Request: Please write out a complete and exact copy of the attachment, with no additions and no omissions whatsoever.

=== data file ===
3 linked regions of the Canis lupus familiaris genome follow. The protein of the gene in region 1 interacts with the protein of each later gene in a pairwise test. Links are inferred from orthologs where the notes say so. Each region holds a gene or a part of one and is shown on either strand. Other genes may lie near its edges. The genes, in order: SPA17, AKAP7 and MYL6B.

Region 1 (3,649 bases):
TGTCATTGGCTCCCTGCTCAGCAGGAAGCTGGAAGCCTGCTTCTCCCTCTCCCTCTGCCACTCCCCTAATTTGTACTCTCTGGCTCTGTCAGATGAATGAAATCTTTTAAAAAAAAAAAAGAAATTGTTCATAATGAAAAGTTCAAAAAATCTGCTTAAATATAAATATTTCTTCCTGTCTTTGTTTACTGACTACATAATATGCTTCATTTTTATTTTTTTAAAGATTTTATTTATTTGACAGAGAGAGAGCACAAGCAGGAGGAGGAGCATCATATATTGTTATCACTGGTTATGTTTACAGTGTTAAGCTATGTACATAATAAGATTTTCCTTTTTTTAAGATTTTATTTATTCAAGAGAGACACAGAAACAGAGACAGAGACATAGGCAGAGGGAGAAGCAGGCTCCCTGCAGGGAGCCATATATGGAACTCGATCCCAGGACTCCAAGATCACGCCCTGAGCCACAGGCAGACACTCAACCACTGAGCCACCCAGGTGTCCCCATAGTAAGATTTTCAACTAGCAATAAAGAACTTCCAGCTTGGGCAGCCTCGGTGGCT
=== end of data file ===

3 linked regions of the Canis lupus familiaris genome follow. The protein of the gene in region 1 interacts with the protein of each later gene in a pairwise test. Links are inferred from orthologs where the notes say so. Each region holds a gene or a part of one and is shown on either strand. Other genes may lie near its edges. The genes, in order: SPA17, AKAP7 and MYL6B.

Region 1 (3,649 bases):
TGTCATTGGCTCCCTGCTCAGCAGGAAGCTGGAAGCCTGCTTCTCCCTCTCCCTCTGCCACTCCCCTAATTTGTACTCTCTGGCTCTGTCAGATGAATGAAATCTTTTAAAAAAAAAAAAGAAATTGTTCATAATGAAAAGTTCAAAAAATCTGCTTAAATATAAATATTTCTTCCTGTCTTTGTTTACTGACTACATAATATGCTTCATTTTTATTTTTTTAAAGATTTTATTTATTTGACAGAGAGAGAGCACAAGCAGGAGGAGGAGCATCATATATTGTTATCACTGGTTATGTTTACAGTGTTAAGCTATGTACATAATAAGATTTTCCTTTTTTTAAGATTTTATTTATTCAAGAGAGACACAGAAACAGAGACAGAGACATAGGCAGAGGGAGAAGCAGGCTCCCTGCAGGGAGCCATATATGGAACTCGATCCCAGGACTCCAAGATCACGCCCTGAGCCACAGGCAGACACTCAACCACTGAGCCACCCAGGTGTCCCCATAGTAAGATTTTCAACTAGCAATAAAGAACTTCCAGCTTGGGCAGCCTCGGTGGCT